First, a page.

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More than 100,000 people are expected to attend the 10-day 58th annual Wurstfest in New Braunfels, according to past Wurstfest President Dan Krueger.

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Election Day is Tuesday, and health insurance for those with pre-existing conditions is a major issue. Then, the number of troops sent to the U.S.-Mexico border has now reached World War I levels, and what to make of it (09:45). And finally, contributor Yvette Benavides was at a bus station in San Antonio, where dozens of asylum-seekers from Central America were sent (15:45). 

Jack Morgan / Texas Public Radio

First Baptist Church never sought out any artwork, said church secretary Windy Choate.

But dozens of pieces of art were still sent from people all around the country — artwork meant to bring strength and peace to a church community that lost 26 of its members.

Hays County officials had only scheduled three days early voting at Texas State University, despite wait times as long as three hours. The Texas Civil Rights Project alleges voter suppression. Democratic Congressman Lloyd Doggett joins us to discuss the issue. Then, Leah Aden of the NAACP Legal Defense Fund joins us to talk about a 1979 case that went to the U.S. Supreme Court claiming students were not residents and should not be allowed to vote (8:30). And finally, producer Tim Smith discusses her documentary, "Rigged: The Voter Suppression Playbook."

David Martin Davies / Texas Public Radio

It was Oct. 15, 2015. Presidential candidate Hillary Clinton was in San Antonio, holding a rally with then-Housing and Urban Development Secretary Julian Castro, the Alamo City's former mayor. 

Since then, Castro exited his cabinet position. He joins us to discuss his time on the campaign trail, as well his own possible presidential run in 2020.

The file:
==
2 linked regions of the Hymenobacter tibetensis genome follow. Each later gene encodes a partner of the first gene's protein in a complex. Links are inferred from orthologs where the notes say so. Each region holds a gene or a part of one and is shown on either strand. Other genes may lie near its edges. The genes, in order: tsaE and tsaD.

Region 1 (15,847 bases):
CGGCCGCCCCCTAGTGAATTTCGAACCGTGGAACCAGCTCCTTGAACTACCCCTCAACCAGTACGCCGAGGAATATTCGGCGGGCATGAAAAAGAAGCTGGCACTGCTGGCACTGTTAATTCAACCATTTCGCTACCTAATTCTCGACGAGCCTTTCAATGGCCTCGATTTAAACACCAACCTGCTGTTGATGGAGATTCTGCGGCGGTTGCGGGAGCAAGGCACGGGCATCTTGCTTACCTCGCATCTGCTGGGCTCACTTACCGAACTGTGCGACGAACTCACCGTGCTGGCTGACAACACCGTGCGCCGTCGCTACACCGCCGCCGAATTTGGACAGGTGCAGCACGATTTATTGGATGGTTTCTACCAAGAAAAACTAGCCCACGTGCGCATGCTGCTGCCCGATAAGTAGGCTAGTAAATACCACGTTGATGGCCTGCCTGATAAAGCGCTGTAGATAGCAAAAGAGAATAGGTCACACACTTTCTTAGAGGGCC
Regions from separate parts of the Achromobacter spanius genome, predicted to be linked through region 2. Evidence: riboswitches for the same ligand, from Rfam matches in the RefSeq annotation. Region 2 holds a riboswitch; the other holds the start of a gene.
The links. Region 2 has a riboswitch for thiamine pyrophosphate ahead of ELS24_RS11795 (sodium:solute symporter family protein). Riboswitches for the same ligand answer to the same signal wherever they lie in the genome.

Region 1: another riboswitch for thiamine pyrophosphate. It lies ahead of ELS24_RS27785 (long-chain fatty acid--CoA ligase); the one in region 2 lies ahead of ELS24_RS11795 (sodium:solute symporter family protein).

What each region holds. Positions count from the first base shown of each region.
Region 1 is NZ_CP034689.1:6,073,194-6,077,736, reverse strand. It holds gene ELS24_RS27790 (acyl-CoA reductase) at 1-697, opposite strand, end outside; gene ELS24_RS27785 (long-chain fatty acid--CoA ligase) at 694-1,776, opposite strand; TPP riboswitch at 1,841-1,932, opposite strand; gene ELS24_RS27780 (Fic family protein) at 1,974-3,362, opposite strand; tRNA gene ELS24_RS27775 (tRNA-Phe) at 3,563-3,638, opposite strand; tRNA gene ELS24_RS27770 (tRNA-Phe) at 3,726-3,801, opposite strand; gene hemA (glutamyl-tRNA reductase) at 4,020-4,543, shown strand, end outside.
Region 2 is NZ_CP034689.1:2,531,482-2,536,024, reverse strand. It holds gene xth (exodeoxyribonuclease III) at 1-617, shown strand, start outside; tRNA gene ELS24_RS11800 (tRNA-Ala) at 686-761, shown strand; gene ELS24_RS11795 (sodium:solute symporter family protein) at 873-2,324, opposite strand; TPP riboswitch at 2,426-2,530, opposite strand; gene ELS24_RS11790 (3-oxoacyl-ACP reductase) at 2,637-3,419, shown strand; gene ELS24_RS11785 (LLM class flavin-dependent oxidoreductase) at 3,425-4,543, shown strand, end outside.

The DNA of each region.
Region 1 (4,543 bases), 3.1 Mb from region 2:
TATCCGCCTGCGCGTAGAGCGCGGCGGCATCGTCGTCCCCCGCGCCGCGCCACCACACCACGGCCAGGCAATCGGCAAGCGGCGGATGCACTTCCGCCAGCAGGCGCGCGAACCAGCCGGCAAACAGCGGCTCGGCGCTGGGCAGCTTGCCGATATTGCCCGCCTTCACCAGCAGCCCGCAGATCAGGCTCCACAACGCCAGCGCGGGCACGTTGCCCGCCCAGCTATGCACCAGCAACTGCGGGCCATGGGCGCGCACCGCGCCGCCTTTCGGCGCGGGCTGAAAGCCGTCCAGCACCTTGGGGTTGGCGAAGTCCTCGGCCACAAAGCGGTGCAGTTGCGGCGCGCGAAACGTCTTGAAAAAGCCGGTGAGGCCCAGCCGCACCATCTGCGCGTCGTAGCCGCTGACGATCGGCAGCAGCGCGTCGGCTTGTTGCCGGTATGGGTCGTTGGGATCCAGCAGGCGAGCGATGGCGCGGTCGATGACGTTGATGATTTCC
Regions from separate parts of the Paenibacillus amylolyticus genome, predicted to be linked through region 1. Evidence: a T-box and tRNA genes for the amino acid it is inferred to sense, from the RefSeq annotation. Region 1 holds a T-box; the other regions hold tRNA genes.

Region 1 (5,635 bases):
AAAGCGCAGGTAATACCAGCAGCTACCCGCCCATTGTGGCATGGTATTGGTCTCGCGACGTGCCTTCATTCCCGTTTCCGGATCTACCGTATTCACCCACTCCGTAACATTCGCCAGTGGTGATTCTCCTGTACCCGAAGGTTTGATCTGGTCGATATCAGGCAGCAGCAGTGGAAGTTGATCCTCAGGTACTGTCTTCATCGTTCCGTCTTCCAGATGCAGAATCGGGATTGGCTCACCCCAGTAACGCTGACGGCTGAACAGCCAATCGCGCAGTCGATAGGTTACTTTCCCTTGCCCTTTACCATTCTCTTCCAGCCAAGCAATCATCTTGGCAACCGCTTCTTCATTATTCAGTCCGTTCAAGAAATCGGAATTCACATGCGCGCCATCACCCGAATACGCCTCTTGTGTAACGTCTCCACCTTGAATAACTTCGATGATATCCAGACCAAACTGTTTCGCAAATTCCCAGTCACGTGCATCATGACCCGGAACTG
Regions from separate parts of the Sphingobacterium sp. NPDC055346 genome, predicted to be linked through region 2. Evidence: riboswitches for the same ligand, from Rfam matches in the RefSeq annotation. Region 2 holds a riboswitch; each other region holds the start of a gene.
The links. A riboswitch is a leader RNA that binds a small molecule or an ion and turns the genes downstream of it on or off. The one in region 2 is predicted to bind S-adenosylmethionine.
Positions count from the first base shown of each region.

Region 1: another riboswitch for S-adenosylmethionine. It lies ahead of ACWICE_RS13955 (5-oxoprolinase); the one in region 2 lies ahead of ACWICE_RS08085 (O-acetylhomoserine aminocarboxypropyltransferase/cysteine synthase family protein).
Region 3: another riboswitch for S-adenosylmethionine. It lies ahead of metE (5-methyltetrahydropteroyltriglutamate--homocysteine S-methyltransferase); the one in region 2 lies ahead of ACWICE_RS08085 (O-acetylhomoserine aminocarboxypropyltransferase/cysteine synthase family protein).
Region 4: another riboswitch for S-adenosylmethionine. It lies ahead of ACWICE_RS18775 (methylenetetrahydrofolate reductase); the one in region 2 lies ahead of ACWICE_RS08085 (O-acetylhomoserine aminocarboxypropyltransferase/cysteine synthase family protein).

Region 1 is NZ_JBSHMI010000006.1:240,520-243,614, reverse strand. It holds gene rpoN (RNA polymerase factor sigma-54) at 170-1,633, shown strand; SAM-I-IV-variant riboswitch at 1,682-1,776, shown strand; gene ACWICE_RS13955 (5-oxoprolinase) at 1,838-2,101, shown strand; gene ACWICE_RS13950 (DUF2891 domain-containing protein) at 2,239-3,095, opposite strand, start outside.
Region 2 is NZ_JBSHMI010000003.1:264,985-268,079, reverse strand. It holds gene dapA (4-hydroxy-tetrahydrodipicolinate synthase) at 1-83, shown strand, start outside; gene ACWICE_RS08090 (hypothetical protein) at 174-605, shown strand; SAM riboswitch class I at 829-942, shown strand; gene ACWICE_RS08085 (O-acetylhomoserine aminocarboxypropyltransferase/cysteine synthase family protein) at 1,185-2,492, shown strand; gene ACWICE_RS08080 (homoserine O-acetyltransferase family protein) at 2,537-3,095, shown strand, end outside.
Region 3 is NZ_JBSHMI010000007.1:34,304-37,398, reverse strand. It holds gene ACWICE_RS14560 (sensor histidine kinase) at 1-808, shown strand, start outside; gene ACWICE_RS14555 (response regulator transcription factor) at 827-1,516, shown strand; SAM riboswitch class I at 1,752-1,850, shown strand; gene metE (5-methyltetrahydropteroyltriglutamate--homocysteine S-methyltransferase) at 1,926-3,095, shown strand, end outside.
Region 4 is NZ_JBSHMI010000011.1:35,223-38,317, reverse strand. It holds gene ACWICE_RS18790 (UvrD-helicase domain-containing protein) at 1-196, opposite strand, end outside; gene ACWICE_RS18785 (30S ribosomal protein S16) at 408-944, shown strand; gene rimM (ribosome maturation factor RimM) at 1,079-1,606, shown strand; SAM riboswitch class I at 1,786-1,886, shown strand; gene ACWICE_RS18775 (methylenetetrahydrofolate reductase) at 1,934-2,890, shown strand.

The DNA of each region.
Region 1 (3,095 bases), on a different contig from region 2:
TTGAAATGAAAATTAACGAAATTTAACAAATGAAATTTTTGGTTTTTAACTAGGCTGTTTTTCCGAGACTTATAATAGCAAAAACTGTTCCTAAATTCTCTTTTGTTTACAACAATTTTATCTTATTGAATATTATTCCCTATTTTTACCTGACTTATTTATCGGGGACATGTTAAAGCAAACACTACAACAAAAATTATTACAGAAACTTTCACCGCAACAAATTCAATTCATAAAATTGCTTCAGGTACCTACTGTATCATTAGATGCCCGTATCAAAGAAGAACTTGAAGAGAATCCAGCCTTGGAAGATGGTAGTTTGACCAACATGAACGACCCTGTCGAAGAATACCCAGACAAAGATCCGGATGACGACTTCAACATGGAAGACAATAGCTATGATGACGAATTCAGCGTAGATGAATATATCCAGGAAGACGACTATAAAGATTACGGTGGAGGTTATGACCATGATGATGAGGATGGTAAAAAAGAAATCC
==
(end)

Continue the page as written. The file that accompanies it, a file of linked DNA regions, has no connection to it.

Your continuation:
Updated 3:30 p.m.

Heavy rains have caused the FM 2900 bridge over the Llano River in Kingsland to collapse.

Llano County authorities recommend those living within a quarter mile of the river to evacuate.

When Texas Attorney General Ken Paxton announced his re-election bid, he highlighted many of his accomplishments from his years in office.

What he left out was his indictment on three felony charges. We talk to Texas Observer staff writer Michael Barajas about his case.

Then, a homemade political yard sign caught the attention of Texas Agriculture Commissioner Sid Miller. So much so, it was seized by police (11:00). And finally, here in Texas, folks opt to observe Indigenous People’s Day rather than Columbus Day (22:52).  

Three hundred years ago, San Antonio was a military outpost called the New World — a place that was far away, unexplored and uncertain. Char Miller, a W. M Keck professor of environmental analysis at Pomona College in Claremont California and author of "San Antonio A Tricentennial History," joins us to discuss the Alamo City's past on this "Texas Matters."

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As the nation tries to determine the facts behind an alleged sexual assault involving Supreme Court nominee Brett Kavanaugh, many people are pointing out that these types of assaults are common.

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Washington Post opinion writer Elizabeth Bruenig writes about an accusation of rape that happened in her high school in Arlington in 2006 (:38). Then, Susanna Pringle, legal director of the Texas Fair Defense Project, talks about bail reform in Texas (19:12). And finally, Gary Scout wrote a job ad encouraging "whiners" need not apply (23:20).